What are you working on at the moment?
I’m currently working on a revolution in Australian higher education, I aim to build a community of scholars across disciplines and levels that counterbalances the academic hunger games in the industry. In my mind, it all comes down to supporting robust conversations, questioning the status quo and promoting an embodied culture of respect in higher education. Currently I’m busy creating safe spaces on campus for sexuality and gender diverse students and staff, reducing sexual assault, harassment and bullying and encouraging researchers to prioritise their holistic health and wellbeing over all else. It’s a team effort as it should be, but know #changeiscoming.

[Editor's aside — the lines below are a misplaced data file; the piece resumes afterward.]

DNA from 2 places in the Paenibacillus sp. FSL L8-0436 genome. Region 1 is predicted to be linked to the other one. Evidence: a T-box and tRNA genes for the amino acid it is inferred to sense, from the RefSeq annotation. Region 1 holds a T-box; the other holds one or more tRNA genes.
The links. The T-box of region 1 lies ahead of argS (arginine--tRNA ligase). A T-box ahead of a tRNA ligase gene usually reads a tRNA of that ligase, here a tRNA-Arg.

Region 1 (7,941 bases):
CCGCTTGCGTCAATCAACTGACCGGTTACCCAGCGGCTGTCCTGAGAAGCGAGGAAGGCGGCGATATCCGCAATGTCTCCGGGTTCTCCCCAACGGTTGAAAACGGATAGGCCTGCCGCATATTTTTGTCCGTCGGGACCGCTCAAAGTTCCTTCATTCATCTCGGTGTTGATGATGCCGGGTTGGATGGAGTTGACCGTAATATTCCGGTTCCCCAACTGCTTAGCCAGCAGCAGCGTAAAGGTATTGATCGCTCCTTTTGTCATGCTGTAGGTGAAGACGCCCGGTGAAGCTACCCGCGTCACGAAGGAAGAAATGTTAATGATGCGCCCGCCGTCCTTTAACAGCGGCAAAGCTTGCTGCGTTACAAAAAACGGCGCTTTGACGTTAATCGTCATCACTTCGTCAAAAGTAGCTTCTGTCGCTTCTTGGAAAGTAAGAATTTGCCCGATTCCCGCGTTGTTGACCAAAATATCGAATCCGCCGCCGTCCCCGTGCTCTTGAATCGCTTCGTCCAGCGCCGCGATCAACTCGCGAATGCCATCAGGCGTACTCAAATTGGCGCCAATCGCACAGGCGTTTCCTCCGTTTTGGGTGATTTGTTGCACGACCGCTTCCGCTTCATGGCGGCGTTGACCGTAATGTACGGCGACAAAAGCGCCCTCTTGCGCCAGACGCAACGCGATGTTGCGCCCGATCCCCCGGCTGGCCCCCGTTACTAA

What led you to your latest project or focus?
When I was eight, I wrote a manifesto. I was fed up with the Australian primary school system, and I committed to making changes. I promised myself to move to Canberra in 2010, so I could create a permanent shift in the Australian education system. Equal parts ambitious and naive, I’m committed to baby Victoria’s dream. Back then, I felt there wasn’t enough trust, empathy, creativity in learning spaces, I was doing tap dancing, volunteering at new migrant youth camps and in Mrs Everest’s class, I wanted more from all of these.